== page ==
28 Matching Annotations
  1. Dec 2023
    1. Fiona Harvey fasst mehrere Interviews zusammen, die sie mit Sultan Al Jaber geführt hat. Es ist offensichtlich, dass sein primäres Interesse darin besteht, die Geschäfte der UAE-Staatsfirmen Adnoc und Masdar langfristig zu sichern und auszubauen, und das offenbar in enger Abstimmung mit Saudi-Arabien. Man hofft, als letzte im Öl- und Gas-Business übrigzubleiben und will dann stark bei den Erneuerbaren sein. Die Förderung von Öl und Gas wird durch den Hinweis auf die Wünscher der Verbraucher:innen legitimiert; außerdem brauche man sie für die Petrochemie. Die Strategie ist verwandt mit der der OMV (die nicht erwähnt wird) https://www.theguardian.com/environment/2023/oct/07/meet-the-oil-man-tasked-with-saving-the-planet-cop28

  2. Oct 2023
  3. Mar 2023
    1. Mr. Guo, who also goes by Miles Kwok and several other names, held court at his $68 million residence at the Sherry-Netherland with sweeping Central Park views. While buying the apartment, he provided the building’s co-op board a recommendation from former Prime Minister Tony Blair of Britain. “Miles is honest, forthright and has impeccable taste,” Mr. Blair wrote in the letter, unearthed by a British tabloid in 2021.

      Mr Blair seems to have quite a few low-integrity acquaintances.

    1. By looking at practices of note-taking for their ownsake we can get a better idea of how people performed intellectual work in the past, what caughttheir attention and how they moved from reading to producing a finished work, often via note-taking.
    2. Blair, Ann M. “The Rise of Note-Taking in Early Modern Europe.” Intellectual History Review 20, no. 3 (August 4, 2010): 303–16. https://doi.org/10.1080/17496977.2010.492611.

      Annotation target: urn:x-pdf:202007e9836543a7b69e7045c81f5965

      Hypothes.is: https://hypothes.is/users/chrisaldrich?q=url%3Aurn%3Ax-pdf%3A202007e9836543a7b69e7045c81f5965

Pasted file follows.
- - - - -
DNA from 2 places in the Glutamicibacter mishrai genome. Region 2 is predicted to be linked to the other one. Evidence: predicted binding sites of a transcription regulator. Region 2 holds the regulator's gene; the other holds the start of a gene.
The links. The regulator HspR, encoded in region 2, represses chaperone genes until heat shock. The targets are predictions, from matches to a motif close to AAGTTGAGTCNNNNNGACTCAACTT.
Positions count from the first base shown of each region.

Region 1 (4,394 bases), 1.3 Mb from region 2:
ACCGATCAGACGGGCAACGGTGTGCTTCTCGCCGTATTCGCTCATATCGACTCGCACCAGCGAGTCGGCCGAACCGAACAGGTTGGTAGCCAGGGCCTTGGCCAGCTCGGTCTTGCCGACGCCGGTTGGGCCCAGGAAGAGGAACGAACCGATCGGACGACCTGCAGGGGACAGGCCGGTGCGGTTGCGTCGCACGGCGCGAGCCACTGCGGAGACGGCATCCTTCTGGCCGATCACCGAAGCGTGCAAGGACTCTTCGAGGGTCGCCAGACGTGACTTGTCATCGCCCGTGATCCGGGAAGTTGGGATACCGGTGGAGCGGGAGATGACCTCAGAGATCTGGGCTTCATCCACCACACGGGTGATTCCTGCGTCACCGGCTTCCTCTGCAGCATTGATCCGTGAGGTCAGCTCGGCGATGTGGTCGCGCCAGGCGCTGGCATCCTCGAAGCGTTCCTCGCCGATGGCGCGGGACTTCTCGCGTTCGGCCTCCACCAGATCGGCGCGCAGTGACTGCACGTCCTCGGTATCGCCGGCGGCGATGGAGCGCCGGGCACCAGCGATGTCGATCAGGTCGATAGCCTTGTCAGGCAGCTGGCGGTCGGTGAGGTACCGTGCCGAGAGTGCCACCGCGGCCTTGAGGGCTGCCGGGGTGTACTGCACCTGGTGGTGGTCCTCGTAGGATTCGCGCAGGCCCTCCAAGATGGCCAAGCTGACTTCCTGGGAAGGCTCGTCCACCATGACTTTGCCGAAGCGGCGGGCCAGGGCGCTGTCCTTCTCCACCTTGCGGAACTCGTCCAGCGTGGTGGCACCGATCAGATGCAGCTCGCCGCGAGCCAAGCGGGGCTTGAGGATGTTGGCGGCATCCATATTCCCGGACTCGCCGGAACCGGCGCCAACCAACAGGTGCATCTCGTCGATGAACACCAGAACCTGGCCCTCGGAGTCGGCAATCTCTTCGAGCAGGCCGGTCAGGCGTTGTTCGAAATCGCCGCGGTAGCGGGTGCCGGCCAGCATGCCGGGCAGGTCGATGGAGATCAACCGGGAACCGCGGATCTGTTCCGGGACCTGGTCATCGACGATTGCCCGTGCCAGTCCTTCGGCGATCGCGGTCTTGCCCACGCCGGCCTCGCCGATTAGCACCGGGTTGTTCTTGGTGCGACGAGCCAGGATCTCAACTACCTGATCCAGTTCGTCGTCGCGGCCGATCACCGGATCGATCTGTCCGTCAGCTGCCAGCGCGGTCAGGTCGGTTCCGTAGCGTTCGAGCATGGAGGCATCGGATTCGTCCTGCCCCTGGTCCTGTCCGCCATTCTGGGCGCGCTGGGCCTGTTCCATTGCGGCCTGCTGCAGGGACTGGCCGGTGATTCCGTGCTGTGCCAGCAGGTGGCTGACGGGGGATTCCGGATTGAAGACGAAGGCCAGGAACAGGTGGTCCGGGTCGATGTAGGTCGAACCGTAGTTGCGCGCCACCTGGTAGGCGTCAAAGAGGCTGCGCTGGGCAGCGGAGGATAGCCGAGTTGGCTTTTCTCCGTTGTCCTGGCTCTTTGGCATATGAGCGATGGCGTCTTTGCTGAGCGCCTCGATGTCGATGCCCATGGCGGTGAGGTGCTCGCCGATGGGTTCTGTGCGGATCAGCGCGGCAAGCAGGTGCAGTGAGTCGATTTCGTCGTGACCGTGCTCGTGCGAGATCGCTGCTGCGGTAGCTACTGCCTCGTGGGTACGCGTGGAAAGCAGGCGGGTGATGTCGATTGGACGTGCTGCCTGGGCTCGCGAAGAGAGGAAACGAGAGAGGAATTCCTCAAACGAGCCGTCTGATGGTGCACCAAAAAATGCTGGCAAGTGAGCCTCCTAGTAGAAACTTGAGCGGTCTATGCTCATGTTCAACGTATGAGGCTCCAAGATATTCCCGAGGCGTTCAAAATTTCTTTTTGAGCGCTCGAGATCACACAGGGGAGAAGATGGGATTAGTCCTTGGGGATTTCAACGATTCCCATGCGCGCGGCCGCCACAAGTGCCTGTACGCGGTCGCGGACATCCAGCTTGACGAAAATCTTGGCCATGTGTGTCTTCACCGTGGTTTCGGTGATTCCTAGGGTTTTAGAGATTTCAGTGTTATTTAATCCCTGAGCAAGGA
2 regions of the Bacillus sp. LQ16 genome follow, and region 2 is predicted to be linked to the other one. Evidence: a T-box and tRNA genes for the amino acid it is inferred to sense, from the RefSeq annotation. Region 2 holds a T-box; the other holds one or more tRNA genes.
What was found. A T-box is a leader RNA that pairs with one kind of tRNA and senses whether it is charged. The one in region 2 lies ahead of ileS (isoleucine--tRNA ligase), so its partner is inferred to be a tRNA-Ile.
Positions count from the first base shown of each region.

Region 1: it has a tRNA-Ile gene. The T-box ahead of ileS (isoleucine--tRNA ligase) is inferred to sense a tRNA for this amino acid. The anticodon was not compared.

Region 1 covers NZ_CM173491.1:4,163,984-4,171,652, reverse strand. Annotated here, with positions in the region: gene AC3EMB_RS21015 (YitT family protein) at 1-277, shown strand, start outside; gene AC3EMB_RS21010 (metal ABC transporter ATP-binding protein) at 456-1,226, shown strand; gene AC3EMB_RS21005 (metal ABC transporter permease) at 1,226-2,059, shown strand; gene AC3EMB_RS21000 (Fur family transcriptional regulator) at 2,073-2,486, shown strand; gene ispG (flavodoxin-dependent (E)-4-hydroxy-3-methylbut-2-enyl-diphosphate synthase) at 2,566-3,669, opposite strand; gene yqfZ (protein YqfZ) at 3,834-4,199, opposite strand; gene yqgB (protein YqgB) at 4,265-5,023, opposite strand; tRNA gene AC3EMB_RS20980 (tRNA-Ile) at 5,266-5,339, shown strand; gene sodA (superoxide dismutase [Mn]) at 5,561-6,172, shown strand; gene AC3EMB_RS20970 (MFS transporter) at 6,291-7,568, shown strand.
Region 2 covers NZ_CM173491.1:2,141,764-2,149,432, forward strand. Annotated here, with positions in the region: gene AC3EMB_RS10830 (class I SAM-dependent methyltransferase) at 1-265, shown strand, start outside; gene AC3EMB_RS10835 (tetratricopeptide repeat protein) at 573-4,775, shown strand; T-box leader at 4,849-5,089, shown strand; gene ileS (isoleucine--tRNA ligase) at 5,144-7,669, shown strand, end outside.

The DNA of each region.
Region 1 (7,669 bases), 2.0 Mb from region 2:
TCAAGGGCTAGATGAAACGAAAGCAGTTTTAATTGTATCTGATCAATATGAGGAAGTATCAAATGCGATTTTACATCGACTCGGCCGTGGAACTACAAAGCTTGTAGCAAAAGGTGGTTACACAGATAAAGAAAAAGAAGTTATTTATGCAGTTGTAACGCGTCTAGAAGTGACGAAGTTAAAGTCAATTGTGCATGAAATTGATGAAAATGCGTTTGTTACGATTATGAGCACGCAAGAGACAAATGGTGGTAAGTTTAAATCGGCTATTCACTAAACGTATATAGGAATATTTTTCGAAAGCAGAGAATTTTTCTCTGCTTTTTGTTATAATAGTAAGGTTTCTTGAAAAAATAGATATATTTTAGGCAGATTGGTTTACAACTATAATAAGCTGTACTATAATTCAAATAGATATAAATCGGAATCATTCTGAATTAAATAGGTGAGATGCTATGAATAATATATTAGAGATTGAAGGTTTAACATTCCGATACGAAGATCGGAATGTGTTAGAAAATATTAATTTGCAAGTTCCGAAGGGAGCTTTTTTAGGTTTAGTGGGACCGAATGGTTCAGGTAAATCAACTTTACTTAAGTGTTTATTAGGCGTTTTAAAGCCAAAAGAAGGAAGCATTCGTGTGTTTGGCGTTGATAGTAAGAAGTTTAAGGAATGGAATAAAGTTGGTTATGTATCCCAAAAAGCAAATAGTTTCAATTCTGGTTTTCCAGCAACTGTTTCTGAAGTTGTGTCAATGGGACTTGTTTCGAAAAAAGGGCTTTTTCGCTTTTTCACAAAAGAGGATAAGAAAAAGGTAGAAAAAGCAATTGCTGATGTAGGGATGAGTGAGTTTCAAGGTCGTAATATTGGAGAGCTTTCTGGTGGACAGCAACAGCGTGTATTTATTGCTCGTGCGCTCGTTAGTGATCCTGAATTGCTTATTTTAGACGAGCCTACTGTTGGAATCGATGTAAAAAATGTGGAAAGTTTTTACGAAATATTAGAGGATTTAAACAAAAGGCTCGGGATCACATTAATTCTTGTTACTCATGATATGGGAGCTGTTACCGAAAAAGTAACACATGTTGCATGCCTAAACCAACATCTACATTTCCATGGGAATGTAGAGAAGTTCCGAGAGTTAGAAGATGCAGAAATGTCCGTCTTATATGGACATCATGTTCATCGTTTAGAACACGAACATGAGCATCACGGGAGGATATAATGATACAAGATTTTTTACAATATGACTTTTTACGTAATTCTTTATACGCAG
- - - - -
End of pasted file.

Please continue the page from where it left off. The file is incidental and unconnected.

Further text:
4. Jan 2023
    1. Has anyone read this? “Too Much to Know: Managing Scholarly Information Before the Modern Age by Ann Blair”

      reply to u/alcibiad https://www.reddit.com/r/Zettelkasten/comments/1054a49/has_anyone_read_this_too_much_to_know_managing/

      I don't know everything, but reasonable portion of it comes from Ann M. Blair who is one of the senior scholars in the area of intellectual history. If you want a crash course on the space her book and Markus Krajewski's are probably the two best you can start out with, though keep in mind that they're written for a more scholarly crowd and can be somewhat dense in some places. For those who are fans, below is a quick bibliography of her related work in the space. For those who don't want to wade through several hundred pages of a relatively dense book, some of her shorter journal articles can be quite interesting.

      Blair, Ann M.. “Humanist Methods in Natural Philosophy: The Commonplace Book.” Journal of the History of Ideas 53, no. 4 (1992): 541–51. https://doi.org/10.2307/2709935.

      ———. “Humanist Methods in Natural Philosophy: The Commonplace Book.” In Jean Bodin. Routledge, 2006.

      ———. “Note Taking as an Art of Transmission.” Critical Inquiry 31, no. 1 (September 2004): 85–107. https://doi.org/10.1086/427303.

      ———. “Reading Strategies for Coping with Information Overload ca. 1550-1700.” Journal of the History of Ideas 64, no. 1 (2003): 11–28. https://doi.org/10.2307/3654293.

      ———. “Annotating and Indexing Natural Philosophy,” January 1, 2000.

      ———. “Conrad Gessner’s Paratexts” 73, no. 1 (January 1, 2016): 73–122. https://doi.org/10.24894/gesn-en.2016.73004.

      ———. “Manuals on Note-Taking (Ars Excerpendi).” In Brill’s Encyclopaedia of the Neo-Latin World. Brill, May 7, 2014. https://referenceworks.brillonline.com/entries/encyclopaedia-of-the-neo-latin-world/manuals-on-note-taking-ars-excerpendi-B9789004271029_0058.

      ———. “Textbooks and Methods of Note-Taking in Early Modern Europe,” January 1, 2008.

      ———. “The Rise of Note-Taking in Early Modern Europe.” Intellectual History Review 20, no. 3 (August 4, 2010): 303–16. https://doi.org/10.1080/17496977.2010.492611.

      ———. The Theater of Nature: Jean Bodin and Renaissance Science. Princeton Legacy Library. Princeton University Press, 2017. https://press.princeton.edu/books/hardcover/9780691654386/the-theater-of-nature.

      ———. Too Much to Know: Managing Scholarly Information before the Modern Age. Yale University Press, 2010. https://yalebooks.yale.edu/book/9780300165395/too-much-know.

      Blair, Ann M., Paul Duguid, and Anja-Silvia Goeing. Information: A Historical Companion. Princeton University Press, 2021. https://press.princeton.edu/books/hardcover/9780691179544/information.

  5. May 2022
    1. the lessons you will find within thesepages are built on timeless and unchanging principles